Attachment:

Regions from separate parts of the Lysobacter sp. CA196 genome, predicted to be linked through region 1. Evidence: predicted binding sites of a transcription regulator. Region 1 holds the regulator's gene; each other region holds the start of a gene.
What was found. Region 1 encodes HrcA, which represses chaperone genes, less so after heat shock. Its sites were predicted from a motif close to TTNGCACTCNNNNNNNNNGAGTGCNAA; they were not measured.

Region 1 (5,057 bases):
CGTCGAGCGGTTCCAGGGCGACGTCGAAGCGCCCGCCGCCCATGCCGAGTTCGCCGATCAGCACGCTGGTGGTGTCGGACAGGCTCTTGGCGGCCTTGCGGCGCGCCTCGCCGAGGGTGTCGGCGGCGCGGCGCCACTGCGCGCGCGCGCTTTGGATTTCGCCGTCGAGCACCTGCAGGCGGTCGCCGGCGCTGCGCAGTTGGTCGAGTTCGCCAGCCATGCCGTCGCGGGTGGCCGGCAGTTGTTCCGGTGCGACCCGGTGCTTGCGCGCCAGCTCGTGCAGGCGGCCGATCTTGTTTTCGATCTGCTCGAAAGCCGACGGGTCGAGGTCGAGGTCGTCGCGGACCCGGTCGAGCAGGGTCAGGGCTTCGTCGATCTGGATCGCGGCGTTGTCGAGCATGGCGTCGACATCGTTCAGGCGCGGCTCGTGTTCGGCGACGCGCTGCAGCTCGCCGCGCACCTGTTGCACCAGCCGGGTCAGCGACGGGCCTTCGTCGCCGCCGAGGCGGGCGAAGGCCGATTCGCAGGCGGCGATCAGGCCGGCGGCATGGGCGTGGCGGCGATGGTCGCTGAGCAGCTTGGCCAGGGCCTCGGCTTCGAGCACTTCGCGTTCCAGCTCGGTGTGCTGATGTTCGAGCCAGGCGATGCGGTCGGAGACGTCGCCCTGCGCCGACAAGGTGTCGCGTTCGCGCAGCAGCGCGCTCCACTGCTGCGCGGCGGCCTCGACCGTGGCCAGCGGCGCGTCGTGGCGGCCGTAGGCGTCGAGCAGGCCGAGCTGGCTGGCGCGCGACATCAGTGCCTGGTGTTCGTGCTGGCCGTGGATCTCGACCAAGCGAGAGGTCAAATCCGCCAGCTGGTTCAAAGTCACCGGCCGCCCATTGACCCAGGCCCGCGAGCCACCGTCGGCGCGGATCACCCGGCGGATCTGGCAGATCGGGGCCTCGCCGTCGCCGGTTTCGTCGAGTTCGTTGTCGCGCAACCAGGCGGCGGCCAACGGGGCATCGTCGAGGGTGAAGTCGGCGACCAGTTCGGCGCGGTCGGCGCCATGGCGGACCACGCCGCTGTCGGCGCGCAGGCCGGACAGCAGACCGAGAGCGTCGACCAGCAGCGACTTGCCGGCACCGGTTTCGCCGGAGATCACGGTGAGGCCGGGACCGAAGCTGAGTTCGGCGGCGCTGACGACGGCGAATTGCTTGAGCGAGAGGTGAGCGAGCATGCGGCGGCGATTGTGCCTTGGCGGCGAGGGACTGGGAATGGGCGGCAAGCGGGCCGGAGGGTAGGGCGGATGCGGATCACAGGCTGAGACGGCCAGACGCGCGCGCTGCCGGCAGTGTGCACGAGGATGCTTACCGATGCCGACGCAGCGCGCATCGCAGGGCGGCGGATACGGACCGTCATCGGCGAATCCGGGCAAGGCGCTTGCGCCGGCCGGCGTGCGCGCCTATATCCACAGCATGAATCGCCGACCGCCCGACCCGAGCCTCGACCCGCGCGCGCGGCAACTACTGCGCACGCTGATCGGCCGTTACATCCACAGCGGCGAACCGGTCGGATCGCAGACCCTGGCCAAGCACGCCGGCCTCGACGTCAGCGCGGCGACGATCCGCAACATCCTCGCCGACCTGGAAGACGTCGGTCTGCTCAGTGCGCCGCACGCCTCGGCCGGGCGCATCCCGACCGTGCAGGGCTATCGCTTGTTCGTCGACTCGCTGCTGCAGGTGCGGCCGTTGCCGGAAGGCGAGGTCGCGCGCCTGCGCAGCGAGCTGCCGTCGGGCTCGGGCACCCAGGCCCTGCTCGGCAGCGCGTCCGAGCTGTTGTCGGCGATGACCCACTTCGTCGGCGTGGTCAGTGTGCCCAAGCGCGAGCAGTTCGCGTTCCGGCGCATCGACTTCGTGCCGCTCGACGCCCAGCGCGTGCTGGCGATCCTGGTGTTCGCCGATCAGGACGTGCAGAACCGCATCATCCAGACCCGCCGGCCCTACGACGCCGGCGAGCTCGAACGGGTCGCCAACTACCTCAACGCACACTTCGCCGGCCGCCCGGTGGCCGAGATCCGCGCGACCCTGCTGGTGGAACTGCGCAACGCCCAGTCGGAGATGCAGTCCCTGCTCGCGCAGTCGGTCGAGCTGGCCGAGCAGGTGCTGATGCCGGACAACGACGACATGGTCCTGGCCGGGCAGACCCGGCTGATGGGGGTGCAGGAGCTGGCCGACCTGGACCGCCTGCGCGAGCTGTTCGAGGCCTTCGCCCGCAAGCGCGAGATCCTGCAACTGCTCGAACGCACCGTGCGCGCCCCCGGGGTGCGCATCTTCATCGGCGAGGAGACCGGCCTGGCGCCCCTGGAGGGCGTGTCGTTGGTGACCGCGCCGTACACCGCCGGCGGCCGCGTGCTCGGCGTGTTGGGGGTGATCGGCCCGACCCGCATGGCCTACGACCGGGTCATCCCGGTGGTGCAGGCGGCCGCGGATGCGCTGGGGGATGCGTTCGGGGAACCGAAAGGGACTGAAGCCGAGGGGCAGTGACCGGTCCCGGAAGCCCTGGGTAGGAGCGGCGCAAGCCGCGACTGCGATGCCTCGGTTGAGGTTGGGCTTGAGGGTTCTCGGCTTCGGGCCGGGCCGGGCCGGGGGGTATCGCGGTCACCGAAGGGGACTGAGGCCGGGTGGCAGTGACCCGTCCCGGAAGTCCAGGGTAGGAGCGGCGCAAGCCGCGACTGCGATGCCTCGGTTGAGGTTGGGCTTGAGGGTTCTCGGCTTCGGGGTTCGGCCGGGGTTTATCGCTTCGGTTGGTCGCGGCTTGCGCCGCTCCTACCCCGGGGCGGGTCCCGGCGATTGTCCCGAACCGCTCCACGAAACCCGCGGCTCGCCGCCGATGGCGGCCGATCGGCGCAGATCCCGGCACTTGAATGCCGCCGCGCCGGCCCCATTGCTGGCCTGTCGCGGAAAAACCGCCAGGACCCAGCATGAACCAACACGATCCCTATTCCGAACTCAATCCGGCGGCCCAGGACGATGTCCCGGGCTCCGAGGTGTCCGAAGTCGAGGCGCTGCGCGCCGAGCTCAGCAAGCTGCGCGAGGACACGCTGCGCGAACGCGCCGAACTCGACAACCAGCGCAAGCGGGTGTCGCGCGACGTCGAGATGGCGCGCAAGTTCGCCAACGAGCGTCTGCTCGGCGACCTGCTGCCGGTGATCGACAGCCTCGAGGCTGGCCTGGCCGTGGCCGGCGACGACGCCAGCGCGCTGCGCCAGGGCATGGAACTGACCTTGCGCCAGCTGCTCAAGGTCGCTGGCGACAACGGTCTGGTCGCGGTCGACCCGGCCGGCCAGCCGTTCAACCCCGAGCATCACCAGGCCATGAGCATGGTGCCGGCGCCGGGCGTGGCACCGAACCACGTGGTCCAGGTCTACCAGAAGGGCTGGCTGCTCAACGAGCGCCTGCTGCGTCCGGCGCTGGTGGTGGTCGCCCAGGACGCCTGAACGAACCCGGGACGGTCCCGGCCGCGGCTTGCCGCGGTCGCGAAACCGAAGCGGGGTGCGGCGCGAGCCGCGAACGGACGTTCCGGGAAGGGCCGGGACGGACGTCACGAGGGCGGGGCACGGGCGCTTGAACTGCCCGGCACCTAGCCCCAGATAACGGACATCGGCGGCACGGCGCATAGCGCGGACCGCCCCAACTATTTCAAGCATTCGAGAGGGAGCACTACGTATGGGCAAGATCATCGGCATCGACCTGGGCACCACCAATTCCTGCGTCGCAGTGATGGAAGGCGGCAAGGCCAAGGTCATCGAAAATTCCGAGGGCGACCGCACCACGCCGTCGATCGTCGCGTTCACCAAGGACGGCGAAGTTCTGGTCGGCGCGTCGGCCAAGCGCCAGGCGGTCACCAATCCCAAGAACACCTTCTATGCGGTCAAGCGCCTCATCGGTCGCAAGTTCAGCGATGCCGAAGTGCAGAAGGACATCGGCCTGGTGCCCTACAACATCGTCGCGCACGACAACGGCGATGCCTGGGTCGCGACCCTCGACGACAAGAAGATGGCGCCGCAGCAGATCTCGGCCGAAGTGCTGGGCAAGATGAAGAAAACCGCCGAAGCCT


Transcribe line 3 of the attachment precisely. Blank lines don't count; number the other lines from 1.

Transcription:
Region 1 (5,057 bases):